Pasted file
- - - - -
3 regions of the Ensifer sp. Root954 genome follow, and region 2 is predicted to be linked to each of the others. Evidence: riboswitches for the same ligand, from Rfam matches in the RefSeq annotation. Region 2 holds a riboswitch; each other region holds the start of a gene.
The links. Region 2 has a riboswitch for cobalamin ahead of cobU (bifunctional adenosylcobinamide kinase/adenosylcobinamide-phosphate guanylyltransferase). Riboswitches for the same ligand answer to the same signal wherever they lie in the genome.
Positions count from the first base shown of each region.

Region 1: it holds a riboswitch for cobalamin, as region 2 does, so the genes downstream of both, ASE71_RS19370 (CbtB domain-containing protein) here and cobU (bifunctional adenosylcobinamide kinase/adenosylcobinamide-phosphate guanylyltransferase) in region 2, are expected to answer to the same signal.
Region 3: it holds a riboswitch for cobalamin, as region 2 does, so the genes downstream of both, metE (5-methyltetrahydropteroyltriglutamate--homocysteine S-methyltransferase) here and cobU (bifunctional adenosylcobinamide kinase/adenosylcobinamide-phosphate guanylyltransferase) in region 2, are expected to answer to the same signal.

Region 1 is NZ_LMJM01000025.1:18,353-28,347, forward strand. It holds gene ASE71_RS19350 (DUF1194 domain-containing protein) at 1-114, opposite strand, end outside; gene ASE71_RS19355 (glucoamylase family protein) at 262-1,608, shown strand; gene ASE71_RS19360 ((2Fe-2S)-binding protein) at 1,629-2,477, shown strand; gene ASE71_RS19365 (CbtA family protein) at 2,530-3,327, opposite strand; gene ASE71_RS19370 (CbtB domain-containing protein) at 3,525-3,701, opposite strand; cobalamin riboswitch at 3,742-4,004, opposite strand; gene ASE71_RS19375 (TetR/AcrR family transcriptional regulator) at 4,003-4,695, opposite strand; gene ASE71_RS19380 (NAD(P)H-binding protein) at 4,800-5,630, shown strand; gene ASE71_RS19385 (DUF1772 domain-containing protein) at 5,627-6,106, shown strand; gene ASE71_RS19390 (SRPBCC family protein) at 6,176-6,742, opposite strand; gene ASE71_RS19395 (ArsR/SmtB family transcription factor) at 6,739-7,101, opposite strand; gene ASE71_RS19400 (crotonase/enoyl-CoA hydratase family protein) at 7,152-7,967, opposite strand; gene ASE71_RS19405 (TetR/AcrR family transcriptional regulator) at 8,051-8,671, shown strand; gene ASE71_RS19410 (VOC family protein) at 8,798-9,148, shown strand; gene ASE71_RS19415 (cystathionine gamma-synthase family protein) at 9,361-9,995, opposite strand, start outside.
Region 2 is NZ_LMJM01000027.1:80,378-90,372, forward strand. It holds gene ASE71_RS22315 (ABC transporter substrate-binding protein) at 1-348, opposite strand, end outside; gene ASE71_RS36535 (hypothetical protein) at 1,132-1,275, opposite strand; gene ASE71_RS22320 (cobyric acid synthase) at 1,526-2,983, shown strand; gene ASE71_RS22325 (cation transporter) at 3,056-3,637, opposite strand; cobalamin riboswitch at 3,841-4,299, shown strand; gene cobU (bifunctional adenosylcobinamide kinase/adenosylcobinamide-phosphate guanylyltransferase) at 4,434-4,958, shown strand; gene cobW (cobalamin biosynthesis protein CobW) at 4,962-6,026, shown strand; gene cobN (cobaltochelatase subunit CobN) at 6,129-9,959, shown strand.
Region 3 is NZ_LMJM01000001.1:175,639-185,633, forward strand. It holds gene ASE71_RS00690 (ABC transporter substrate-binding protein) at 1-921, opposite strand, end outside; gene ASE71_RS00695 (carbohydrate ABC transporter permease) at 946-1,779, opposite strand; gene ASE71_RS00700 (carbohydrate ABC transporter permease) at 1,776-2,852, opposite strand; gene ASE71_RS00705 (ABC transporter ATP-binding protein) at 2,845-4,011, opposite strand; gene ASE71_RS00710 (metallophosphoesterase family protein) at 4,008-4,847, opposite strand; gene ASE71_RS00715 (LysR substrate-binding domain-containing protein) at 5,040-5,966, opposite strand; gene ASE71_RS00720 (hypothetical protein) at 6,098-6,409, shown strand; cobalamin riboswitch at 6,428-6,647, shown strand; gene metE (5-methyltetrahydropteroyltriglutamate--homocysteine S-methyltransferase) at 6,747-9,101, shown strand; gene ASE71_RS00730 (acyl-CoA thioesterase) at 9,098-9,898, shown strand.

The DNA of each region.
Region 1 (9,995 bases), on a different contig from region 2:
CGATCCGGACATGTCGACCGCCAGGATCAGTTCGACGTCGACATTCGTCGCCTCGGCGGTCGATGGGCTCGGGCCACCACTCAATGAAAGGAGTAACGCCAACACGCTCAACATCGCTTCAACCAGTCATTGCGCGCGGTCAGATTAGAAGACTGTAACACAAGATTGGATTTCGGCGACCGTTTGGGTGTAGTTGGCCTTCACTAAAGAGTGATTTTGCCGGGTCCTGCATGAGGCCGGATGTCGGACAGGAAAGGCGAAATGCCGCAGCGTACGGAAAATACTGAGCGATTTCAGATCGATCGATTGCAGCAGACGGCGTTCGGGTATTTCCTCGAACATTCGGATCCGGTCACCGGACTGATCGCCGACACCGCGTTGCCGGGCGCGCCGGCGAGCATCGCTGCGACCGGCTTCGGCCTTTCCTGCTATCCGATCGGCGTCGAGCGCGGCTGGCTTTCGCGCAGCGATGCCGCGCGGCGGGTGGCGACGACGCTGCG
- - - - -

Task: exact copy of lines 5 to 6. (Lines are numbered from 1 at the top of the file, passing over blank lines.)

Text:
Region 3: it holds a riboswitch for cobalamin, as region 2 does, so the genes downstream of both, metE (5-methyltetrahydropteroyltriglutamate--homocysteine S-methyltransferase) here and cobU (bifunctional adenosylcobinamide kinase/adenosylcobinamide-phosphate guanylyltransferase) in region 2, are expected to answer to the same signal.

Region 1 is NZ_LMJM01000025.1:18,353-28,347, forward strand. It holds gene ASE71_RS19350 (DUF1194 domain-containing protein) at 1-114, opposite strand, end outside; gene ASE71_RS19355 (glucoamylase family protein) at 262-1,608, shown strand; gene ASE71_RS19360 ((2Fe-2S)-binding protein) at 1,629-2,477, shown strand; gene ASE71_RS19365 (CbtA family protein) at 2,530-3,327, opposite strand; gene ASE71_RS19370 (CbtB domain-containing protein) at 3,525-3,701, opposite strand; cobalamin riboswitch at 3,742-4,004, opposite strand; gene ASE71_RS19375 (TetR/AcrR family transcriptional regulator) at 4,003-4,695, opposite strand; gene ASE71_RS19380 (NAD(P)H-binding protein) at 4,800-5,630, shown strand; gene ASE71_RS19385 (DUF1772 domain-containing protein) at 5,627-6,106, shown strand; gene ASE71_RS19390 (SRPBCC family protein) at 6,176-6,742, opposite strand; gene ASE71_RS19395 (ArsR/SmtB family transcription factor) at 6,739-7,101, opposite strand; gene ASE71_RS19400 (crotonase/enoyl-CoA hydratase family protein) at 7,152-7,967, opposite strand; gene ASE71_RS19405 (TetR/AcrR family transcriptional regulator) at 8,051-8,671, shown strand; gene ASE71_RS19410 (VOC family protein) at 8,798-9,148, shown strand; gene ASE71_RS19415 (cystathionine gamma-synthase family protein) at 9,361-9,995, opposite strand, start outside.